Friday, February 22, 2019


The women I’ve loved
stare back at me
from a dream,
faces covered in flesh,
no mouth, nose or eyes,
that still manage
to see through me
and refuse to tell me
the answers.


2 a.m.

The phone on the wall kept
but I wouldn’t answer.
I didn’t want to hear her voice
unless I was looking her
in the eye,
smelling the cigarette smoke
in her clothes,
tasting the peppermint breath
as she spoke,
no more late night calls
to pull me in deeper     
and keep me away
at the same time.
I’m either in
or I’m out,
the phone was
but all I heard was
my own breathing.


A Private Death

Make the most of it
that’s what everyone said,
but the red lights
kept flashing
while the engine died
a private death.
I didn’t have time
for action,
only words
that weren’t heard
or heeded,
plaintive voice,
pained expression,
didn’t make a difference
to the flesh in white
shitting out self-help turds
as advice
and attitude
draped as freedom.
I made the most of it
the only way I could,
by fading away
until I couldn’t hear
the babble
or miss
the soft touch
of what used to be.



If I fall asleep
will you come to me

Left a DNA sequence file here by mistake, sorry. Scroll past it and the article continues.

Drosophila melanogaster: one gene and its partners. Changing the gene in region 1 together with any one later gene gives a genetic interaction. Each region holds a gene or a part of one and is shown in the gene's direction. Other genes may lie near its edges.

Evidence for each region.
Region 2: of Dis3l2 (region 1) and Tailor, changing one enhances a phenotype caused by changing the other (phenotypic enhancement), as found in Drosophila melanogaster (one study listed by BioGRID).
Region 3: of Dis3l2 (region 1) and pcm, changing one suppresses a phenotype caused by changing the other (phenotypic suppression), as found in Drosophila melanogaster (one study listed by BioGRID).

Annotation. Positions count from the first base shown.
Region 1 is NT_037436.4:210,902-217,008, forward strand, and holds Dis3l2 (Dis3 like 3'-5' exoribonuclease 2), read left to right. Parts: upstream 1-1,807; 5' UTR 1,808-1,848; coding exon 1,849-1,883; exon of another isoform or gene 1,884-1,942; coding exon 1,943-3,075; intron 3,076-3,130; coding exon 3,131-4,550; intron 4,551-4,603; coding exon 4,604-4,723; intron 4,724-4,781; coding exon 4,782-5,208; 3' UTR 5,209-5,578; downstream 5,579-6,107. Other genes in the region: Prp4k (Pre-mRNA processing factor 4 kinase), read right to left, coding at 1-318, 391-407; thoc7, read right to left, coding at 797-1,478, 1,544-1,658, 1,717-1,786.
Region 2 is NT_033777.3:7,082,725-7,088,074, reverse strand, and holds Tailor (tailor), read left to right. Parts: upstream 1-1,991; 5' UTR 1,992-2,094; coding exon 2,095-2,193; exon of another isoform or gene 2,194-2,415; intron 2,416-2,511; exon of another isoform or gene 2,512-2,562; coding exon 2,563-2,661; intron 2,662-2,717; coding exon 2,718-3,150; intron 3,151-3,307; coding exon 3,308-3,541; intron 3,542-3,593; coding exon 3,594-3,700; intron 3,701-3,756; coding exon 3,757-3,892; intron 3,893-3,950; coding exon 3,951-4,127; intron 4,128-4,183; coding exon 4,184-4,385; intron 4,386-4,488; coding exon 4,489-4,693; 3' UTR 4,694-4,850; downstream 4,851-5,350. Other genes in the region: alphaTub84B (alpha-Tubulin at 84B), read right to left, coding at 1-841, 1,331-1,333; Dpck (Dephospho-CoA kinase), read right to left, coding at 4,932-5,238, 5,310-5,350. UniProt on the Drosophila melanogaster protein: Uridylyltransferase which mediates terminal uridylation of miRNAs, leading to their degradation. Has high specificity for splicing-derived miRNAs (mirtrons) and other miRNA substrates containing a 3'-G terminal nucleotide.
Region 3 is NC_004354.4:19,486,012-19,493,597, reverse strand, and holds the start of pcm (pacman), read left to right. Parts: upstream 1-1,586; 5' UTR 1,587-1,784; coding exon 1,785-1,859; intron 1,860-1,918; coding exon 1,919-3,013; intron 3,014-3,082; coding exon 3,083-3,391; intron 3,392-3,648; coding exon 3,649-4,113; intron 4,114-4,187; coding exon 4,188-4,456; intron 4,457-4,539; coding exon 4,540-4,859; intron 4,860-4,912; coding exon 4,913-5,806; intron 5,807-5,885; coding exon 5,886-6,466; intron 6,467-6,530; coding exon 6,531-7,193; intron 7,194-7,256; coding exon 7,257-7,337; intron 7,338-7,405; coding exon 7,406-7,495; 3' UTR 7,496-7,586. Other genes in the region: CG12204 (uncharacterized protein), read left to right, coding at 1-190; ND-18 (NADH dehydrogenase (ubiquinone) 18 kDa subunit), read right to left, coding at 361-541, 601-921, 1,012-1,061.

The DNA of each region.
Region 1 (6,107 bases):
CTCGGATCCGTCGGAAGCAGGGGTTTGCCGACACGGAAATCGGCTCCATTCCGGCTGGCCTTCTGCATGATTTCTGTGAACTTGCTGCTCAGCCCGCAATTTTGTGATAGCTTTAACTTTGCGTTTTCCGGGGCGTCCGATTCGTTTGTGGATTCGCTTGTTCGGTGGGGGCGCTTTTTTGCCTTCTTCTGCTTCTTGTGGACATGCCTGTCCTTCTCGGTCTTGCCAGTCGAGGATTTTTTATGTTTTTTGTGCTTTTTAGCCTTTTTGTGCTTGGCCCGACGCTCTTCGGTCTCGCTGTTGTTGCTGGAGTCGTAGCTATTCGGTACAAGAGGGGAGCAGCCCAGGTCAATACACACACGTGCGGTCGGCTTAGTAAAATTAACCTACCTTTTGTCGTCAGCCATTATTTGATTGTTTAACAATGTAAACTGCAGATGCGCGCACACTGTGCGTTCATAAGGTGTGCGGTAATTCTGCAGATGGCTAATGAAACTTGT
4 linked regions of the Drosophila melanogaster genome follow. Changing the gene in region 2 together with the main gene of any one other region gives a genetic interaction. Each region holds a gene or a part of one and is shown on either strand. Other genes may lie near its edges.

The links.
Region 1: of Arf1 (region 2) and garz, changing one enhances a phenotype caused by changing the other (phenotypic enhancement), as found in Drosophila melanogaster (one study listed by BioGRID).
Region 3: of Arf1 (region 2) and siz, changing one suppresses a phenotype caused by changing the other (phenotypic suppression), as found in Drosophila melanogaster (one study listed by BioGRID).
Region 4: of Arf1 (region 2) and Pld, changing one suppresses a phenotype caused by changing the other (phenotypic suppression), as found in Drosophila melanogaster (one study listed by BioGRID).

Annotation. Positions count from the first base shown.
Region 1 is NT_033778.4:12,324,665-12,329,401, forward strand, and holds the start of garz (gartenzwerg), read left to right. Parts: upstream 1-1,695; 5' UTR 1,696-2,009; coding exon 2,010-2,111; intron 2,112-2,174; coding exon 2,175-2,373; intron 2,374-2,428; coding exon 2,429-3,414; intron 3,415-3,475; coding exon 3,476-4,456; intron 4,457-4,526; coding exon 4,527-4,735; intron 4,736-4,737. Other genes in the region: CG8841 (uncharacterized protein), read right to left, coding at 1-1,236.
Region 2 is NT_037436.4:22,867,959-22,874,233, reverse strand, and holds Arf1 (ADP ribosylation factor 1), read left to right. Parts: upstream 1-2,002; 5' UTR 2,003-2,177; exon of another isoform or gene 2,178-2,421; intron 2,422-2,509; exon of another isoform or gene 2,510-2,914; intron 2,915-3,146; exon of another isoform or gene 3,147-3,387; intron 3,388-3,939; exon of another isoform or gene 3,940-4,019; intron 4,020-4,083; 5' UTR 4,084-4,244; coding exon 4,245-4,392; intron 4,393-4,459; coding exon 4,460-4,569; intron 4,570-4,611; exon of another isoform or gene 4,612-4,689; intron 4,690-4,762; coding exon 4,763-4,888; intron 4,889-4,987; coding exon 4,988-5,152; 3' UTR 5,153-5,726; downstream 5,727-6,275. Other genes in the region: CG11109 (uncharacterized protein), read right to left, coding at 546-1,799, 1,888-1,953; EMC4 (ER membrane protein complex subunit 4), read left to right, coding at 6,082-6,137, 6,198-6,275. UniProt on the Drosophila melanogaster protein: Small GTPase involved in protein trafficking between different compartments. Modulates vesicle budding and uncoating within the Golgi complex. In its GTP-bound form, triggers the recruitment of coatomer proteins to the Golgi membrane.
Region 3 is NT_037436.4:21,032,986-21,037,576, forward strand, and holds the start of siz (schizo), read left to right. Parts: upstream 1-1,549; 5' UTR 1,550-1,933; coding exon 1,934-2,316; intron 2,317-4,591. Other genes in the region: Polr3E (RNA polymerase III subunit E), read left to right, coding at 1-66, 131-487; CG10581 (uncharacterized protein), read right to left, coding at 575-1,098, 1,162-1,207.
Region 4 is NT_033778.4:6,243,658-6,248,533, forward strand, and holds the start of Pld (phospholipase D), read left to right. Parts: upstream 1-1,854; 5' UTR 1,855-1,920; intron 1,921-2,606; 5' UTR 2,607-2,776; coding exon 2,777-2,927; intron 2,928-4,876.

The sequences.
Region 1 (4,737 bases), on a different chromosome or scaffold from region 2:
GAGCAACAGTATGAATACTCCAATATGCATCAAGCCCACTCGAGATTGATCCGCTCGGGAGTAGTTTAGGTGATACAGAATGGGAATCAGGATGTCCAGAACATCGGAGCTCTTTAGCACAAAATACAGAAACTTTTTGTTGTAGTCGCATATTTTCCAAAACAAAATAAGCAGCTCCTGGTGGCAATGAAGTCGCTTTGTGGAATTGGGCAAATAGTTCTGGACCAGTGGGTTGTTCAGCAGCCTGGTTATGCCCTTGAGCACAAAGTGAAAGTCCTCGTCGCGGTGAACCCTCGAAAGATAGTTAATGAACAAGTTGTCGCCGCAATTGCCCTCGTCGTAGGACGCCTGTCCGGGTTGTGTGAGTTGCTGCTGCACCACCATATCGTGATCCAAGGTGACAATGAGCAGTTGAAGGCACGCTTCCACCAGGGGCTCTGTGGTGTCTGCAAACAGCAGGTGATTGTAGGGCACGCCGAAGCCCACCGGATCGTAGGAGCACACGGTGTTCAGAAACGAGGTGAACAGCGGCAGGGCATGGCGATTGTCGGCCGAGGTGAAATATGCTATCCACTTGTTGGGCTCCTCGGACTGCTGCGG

in a dream
and tell me the truth?
Will you show me
my sins
in technicolor?
I can’t hear you
when I’m awake,
come to me
while I’m still
as the grave
and save me.


The Lonely Hours

I had a dream last night.
I was walking through a town
that wasn’t mine,
down brick-home lined streets,
people sputtering this way and that,
children playing,
parents smoking,
life proceeding on its axis.
It was late
when I came upon
a young man with a round face
wearing thick glasses
making a bomb.
I watched as he set it off perfunctorily
and his friends nodded
their approval.
Then he built a larger version,
packing it with
nine inch nails
handed to him by his mother.
a group of sullen old men
walked up and stood too close.
They quietly asked to buy some of the nails
for a purpose they kept hidden.
The round faced kid kept working, replying,
“Don’t have any nails.”
The old men grumbled
“We can see them.”
“You’re wrong,” was the answer they received.
This group,
that moved together
like a school of fish
shuffled away mumbling,
betraying themselves as
people who were used
to not getting what they wanted.
The bomb maker
set off his creation,
the report from the explosives
rocking the early morning,
setting the sky on fire.
His friends laughed hard
and cheered drunkenly.
The bomb maker’s face
remained passive
as if he couldn’t decide
whether what he’d done
was good
or just necessary.
I retraced my path toward home,
eventually seeing the sun come up.
While I absent-mindedly
stared at the orange-streaked horizon
I almost walked into the road.
Two cars,
traveling in opposite directions,
both stopped,
kindly waving for me to cross.
I continued my walk
thinking of all I had seen
through the lonely hours,
waking before I reached home.


Christopher Hivner

Helpless I do not know if good intentions prevail among the elected, among the appointed, leaving me apprehensive that the fate ...